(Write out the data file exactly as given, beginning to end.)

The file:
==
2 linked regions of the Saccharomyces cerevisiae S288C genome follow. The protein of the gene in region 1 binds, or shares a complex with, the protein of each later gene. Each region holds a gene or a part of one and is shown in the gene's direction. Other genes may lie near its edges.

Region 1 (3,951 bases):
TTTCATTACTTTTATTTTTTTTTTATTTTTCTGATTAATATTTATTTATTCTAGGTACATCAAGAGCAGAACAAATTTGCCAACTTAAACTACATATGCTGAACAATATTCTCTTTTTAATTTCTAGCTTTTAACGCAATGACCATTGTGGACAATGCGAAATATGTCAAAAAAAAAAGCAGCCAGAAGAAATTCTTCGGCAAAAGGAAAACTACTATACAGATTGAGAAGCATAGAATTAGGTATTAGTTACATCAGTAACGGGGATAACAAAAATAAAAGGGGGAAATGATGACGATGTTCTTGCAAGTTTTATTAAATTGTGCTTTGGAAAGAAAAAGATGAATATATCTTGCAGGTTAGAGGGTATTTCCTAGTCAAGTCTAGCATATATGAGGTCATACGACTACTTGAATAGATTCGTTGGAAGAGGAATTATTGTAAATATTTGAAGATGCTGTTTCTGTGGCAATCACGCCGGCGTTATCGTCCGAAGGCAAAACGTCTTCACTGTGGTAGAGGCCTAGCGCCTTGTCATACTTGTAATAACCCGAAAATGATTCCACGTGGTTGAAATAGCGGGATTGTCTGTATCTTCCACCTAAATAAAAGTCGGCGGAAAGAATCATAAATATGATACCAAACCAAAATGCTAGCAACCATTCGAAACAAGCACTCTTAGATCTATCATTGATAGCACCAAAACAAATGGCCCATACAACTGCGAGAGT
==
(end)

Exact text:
2 linked regions of the Saccharomyces cerevisiae S288C genome follow. The protein of the gene in region 1 binds, or shares a complex with, the protein of each later gene. Each region holds a gene or a part of one and is shown in the gene's direction. Other genes may lie near its edges.

Region 1 (3,951 bases):
TTTCATTACTTTTATTTTTTTTTTATTTTTCTGATTAATATTTATTTATTCTAGGTACATCAAGAGCAGAACAAATTTGCCAACTTAAACTACATATGCTGAACAATATTCTCTTTTTAATTTCTAGCTTTTAACGCAATGACCATTGTGGACAATGCGAAATATGTCAAAAAAAAAAGCAGCCAGAAGAAATTCTTCGGCAAAAGGAAAACTACTATACAGATTGAGAAGCATAGAATTAGGTATTAGTTACATCAGTAACGGGGATAACAAAAATAAAAGGGGGAAATGATGACGATGTTCTTGCAAGTTTTATTAAATTGTGCTTTGGAAAGAAAAAGATGAATATATCTTGCAGGTTAGAGGGTATTTCCTAGTCAAGTCTAGCATATATGAGGTCATACGACTACTTGAATAGATTCGTTGGAAGAGGAATTATTGTAAATATTTGAAGATGCTGTTTCTGTGGCAATCACGCCGGCGTTATCGTCCGAAGGCAAAACGTCTTCACTGTGGTAGAGGCCTAGCGCCTTGTCATACTTGTAATAACCCGAAAATGATTCCACGTGGTTGAAATAGCGGGATTGTCTGTATCTTCCACCTAAATAAAAGTCGGCGGAAAGAATCATAAATATGATACCAAACCAAAATGCTAGCAACCATTCGAAACAAGCACTCTTAGATCTATCATTGATAGCACCAAAACAAATGGCCCATACAACTGCGAGAGT